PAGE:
Book Review
Sunday, March 17, 2013
Enemy of Mine, Slipping the Cable and A Matter of Logistics

"Enemy of Mine" by Brad Taylor (Dutton, $26.95)

Brad Taylor is a University of Texas graduate who served more than 21 years in the Army, retiring as a special forces lieutenant colonel. He spent eight of those years commanding troops in 1st Special Forces Operational Detachment-Delta in Iraq, Afghanistan and other classified locations. In short, he knows first-hand the subject matter he's chosen to write about.

"Enemy of Mine" is the third book in the Pike Logan espionage series. Logan and his partner Jennifer Cahill are deployed to pursue a devious assassin through the Middle East who's been sent to kill an American envoy assigned to solidify an Israeli-Palestinian peace treaty.

The assassin's trail through this war-torn region is anything but clear. Logan's team is forced to deal with terrorist groups, independent killers and undependable allies. They ultimately face their biggest challenge of all, a treacherous American citizen harboring a secret not simply detrimental to Logan's task force but lethal to the United States.

We warn you that some scenes are very graphic and not for the faint of heart. A special task force's world is one of hardened people contending with committed criminals who are also irrational fanatics. As Taylor's hero puts it, "I am not the killer man; I'm the killer man's son; but I'll do the killing until the killer man comes."

Taylor is writing about a world he's lived in and experienced for a large portion of his adult life. Pike Logan is, he says, a character conceived in his active duty years. "I didn't have a name or a face, but he had energy." When Brad Taylor, a man unaccustomed to inactivity, finally found some time on his hands as an ROTC instructor, Logan took form.

Taylor says he told his wife when they were dating that he had two primary goals in life: first, to serve in the special services and second, become a writer. Only 20 years later was his second objective achieved. He adds that after his first night of serious writing he told his wife, "I have good news and bad news. The good news is that I can write. The bad news is it took three hours to get out one paragraph." That one paragraph was worth waiting for. It evolved into two New York Times bestsellers and no doubt a third Pike Logan book. This second one is a page turner very relevant to today's volatile world.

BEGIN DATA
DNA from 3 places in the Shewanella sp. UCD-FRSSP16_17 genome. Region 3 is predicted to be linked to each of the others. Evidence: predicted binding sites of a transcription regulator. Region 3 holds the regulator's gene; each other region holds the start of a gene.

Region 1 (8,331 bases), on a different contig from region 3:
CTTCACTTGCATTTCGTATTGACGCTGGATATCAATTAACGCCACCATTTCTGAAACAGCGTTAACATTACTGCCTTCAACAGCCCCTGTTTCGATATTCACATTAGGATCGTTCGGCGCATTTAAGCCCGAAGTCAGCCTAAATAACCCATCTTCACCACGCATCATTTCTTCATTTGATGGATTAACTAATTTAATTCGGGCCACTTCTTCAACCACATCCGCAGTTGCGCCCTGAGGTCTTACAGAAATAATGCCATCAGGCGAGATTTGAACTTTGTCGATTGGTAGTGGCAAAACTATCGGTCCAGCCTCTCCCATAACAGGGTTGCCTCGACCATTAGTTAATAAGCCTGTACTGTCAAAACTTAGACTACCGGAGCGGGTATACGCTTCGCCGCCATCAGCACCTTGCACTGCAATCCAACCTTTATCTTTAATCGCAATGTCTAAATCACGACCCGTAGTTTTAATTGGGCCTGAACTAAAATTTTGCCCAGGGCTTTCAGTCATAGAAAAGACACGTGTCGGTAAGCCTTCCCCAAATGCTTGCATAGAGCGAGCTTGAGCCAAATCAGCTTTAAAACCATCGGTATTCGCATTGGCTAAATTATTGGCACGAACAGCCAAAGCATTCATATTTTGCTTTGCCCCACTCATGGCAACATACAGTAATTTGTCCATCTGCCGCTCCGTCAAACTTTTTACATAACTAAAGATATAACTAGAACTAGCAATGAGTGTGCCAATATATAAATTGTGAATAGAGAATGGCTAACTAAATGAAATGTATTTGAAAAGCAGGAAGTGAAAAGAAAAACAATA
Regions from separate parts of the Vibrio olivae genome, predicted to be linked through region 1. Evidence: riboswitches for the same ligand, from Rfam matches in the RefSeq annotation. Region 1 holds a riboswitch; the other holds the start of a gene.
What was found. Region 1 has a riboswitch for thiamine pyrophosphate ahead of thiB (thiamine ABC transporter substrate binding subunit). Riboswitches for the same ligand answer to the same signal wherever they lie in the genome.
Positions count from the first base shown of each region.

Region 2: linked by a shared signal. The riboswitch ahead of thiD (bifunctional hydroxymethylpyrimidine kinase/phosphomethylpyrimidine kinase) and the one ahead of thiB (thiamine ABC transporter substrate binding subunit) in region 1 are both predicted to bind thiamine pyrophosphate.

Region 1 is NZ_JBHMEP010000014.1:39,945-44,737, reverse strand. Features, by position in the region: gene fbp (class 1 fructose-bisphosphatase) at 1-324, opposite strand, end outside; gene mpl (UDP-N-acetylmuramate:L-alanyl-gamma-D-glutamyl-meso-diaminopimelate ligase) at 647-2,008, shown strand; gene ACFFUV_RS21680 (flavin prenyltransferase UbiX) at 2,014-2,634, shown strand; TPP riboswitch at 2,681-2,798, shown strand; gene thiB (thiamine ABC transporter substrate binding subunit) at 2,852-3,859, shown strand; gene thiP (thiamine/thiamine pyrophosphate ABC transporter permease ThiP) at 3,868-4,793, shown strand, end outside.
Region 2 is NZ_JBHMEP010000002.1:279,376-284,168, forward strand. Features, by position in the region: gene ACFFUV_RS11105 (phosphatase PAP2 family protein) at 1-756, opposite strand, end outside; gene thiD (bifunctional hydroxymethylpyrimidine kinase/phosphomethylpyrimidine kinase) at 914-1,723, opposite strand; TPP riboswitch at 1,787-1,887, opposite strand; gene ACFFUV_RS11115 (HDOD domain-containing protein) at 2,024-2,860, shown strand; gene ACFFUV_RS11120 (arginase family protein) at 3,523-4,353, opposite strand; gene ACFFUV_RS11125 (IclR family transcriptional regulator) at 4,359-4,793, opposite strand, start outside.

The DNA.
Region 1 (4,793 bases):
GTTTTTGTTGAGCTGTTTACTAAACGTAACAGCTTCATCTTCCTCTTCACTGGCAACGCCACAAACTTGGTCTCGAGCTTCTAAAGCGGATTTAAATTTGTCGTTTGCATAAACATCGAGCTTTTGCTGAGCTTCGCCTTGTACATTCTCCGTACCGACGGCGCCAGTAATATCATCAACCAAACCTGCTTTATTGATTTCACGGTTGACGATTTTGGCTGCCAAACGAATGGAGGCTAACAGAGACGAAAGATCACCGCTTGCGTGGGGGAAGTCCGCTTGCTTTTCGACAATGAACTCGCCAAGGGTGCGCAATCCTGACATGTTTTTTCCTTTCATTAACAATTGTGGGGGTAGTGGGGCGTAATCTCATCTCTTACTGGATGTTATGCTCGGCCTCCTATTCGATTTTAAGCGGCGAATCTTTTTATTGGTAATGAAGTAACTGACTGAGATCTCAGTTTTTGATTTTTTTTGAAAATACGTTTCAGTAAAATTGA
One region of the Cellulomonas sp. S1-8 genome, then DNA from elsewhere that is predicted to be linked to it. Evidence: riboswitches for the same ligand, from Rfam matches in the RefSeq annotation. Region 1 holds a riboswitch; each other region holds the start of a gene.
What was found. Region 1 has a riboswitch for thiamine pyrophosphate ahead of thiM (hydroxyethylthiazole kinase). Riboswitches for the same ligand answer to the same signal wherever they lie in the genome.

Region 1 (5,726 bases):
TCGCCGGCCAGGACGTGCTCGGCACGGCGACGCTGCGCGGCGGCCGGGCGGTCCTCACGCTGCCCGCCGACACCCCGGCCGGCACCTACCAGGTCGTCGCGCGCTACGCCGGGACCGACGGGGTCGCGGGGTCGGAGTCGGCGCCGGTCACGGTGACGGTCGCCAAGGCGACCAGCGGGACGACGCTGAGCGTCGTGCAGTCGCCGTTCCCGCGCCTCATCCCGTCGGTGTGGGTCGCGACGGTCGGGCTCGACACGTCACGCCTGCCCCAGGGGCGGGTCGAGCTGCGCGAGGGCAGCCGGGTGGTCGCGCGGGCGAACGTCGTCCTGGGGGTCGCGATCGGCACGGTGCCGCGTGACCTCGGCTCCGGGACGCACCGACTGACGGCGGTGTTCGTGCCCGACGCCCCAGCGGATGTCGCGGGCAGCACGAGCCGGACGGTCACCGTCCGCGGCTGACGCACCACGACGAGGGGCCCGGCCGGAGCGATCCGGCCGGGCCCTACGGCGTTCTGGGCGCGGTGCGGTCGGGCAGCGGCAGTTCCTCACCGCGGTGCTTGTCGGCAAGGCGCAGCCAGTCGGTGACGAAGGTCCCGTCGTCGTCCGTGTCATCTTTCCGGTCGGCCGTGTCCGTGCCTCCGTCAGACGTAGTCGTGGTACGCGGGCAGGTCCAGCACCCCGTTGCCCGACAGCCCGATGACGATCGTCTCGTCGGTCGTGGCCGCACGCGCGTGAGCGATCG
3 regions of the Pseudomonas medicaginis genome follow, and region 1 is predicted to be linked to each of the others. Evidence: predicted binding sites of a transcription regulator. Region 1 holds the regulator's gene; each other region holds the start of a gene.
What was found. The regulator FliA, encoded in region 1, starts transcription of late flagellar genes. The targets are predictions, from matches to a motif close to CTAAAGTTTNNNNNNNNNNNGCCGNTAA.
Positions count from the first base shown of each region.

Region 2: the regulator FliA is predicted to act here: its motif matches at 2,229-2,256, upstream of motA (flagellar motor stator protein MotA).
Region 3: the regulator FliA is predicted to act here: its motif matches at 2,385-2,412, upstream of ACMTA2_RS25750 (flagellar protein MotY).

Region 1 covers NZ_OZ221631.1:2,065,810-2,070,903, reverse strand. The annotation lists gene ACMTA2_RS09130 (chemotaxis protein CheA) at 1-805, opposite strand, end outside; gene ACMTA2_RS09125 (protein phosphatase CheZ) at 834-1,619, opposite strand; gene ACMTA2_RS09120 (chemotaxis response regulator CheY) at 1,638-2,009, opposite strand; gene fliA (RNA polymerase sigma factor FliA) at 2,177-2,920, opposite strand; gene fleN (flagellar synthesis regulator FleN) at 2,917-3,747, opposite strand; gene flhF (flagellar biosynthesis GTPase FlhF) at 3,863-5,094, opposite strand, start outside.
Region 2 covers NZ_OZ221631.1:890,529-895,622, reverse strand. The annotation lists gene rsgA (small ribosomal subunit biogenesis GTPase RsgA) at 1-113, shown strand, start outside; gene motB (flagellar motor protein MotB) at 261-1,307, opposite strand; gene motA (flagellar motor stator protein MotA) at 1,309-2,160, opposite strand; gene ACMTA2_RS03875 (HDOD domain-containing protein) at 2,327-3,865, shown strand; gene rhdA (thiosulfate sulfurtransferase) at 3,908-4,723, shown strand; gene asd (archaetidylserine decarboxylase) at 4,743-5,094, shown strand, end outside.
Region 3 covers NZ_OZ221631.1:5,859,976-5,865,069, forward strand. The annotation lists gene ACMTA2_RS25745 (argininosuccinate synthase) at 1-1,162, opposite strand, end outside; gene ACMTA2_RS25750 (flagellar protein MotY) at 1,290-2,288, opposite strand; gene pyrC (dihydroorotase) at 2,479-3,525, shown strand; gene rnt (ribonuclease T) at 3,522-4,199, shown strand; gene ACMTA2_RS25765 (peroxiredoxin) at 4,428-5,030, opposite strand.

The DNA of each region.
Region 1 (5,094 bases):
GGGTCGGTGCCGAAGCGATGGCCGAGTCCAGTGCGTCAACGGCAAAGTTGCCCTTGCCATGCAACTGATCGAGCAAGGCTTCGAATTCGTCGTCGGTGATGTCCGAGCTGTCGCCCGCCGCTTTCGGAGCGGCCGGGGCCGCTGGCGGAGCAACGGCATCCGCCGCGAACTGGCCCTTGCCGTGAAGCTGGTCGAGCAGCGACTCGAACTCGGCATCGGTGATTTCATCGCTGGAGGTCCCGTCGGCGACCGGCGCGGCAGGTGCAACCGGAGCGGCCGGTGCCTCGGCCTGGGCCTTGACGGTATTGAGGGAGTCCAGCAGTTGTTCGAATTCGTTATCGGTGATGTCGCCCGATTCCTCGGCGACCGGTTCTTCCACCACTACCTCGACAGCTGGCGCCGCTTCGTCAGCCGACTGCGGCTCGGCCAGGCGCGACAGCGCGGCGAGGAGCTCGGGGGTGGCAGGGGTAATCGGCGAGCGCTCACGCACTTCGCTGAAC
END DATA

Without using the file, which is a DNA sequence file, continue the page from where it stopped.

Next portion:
-- Reviewed by David and Nancy Beckwith

"Slipping the Cable" by Bill Schweigart (Martin Sisters Publishing, $14)

Bill Schweigart is a former Coast Guard officer who currently works for the Department of Homeland Security's Office of Infrastructure Protection in Arlington, Va.

His new novel follows Kelly Sensor, the Coast Guard cutter Sentinel's newest junior, as he navigates the ship's political structure dominated by the vengeful Capt. Aregood. Their battle of wills escalates until Sensor escapes to Key West, where paradise quickly becomes a dead end as the captain pursues him.

"The story's beating heart is Key West," says the author. When asked how this story first hit him, he insists it was most likely while he was seasick. "Being at sea is incredible until conditions make you wish you were somewhere else."

Schweigart is now working on another novel, "The Beast of Barcroft," a story about a wooded Washington, D.C., suburb being attacked by "something."

-- Mark Howell

"A Matter of Logistics" by William R. Burkett, Jr.,, two volumes, $3.99 each)

This two-part novel is an epic story of outcasts from Earth who return to reclaim the planet in a dangerous cat-and-mouse game that might lead to the destruction of life as we know it.

"I was very happy with my story," recalls Burkett, "and sent it to John W. Campbell Jr. at Analog as soon as I got home from the army in 1967.

"Campbell rejected it with a voluminous letter describing all the questions that I'd raised but left unanswered, and told me he'd buy the book he knew it could become. I'd intentionally left out a lot of that stuff, trying to adapt a science fiction tale to Hemingway's theory that you could leave anything out if you knew you'd left it out and the reader would sense it and have a strong emotional response.

"Campbell told him about a peg-legged sailor beloved by the children of the town who had a story for every occasion -- except one about what happened to his leg. When asked outright what happened to his vanished appendage, he snapped, 'It was bit off!'

"It took me a long, long time to see the justice of Campbell's remarks and return to the story (and he never lived to see it) but once I began to explore the themes implied in the original work the story just grew and grew. The name of that story was 'A Matter of Logistics' and now it's in two volumes!"

-- Shirrel Rhoades